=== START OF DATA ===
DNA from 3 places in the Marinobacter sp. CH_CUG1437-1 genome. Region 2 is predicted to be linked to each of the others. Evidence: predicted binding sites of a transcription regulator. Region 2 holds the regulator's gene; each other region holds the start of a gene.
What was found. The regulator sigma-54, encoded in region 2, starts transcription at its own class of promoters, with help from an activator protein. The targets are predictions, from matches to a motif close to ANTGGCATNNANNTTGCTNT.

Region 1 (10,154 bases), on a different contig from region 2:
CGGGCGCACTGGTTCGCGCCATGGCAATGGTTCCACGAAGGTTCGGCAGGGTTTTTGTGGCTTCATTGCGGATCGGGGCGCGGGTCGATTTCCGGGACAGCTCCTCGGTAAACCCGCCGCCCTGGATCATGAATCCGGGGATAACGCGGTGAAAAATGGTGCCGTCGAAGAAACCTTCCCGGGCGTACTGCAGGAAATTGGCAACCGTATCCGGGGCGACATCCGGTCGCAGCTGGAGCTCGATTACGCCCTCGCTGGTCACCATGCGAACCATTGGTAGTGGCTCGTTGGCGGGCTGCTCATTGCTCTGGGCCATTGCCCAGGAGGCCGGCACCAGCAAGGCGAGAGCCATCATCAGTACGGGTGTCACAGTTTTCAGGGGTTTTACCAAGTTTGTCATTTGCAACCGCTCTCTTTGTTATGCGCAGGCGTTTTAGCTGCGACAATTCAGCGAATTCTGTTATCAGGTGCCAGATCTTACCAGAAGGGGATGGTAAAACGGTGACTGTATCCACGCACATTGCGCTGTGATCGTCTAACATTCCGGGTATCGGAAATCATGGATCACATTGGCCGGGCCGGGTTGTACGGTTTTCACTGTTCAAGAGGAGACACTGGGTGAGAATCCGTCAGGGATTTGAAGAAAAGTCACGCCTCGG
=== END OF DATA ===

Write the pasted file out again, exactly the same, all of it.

DNA from 3 places in the Marinobacter sp. CH_CUG1437-1 genome. Region 2 is predicted to be linked to each of the others. Evidence: predicted binding sites of a transcription regulator. Region 2 holds the regulator's gene; each other region holds the start of a gene.
What was found. The regulator sigma-54, encoded in region 2, starts transcription at its own class of promoters, with help from an activator protein. The targets are predictions, from matches to a motif close to ANTGGCATNNANNTTGCTNT.

Region 1 (10,154 bases), on a different contig from region 2:
CGGGCGCACTGGTTCGCGCCATGGCAATGGTTCCACGAAGGTTCGGCAGGGTTTTTGTGGCTTCATTGCGGATCGGGGCGCGGGTCGATTTCCGGGACAGCTCCTCGGTAAACCCGCCGCCCTGGATCATGAATCCGGGGATAACGCGGTGAAAAATGGTGCCGTCGAAGAAACCTTCCCGGGCGTACTGCAGGAAATTGGCAACCGTATCCGGGGCGACATCCGGTCGCAGCTGGAGCTCGATTACGCCCTCGCTGGTCACCATGCGAACCATTGGTAGTGGCTCGTTGGCGGGCTGCTCATTGCTCTGGGCCATTGCCCAGGAGGCCGGCACCAGCAAGGCGAGAGCCATCATCAGTACGGGTGTCACAGTTTTCAGGGGTTTTACCAAGTTTGTCATTTGCAACCGCTCTCTTTGTTATGCGCAGGCGTTTTAGCTGCGACAATTCAGCGAATTCTGTTATCAGGTGCCAGATCTTACCAGAAGGGGATGGTAAAACGGTGACTGTATCCACGCACATTGCGCTGTGATCGTCTAACATTCCGGGTATCGGAAATCATGGATCACATTGGCCGGGCCGGGTTGTACGGTTTTCACTGTTCAAGAGGAGACACTGGGTGAGAATCCGTCAGGGATTTGAAGAAAAGTCACGCCTCGG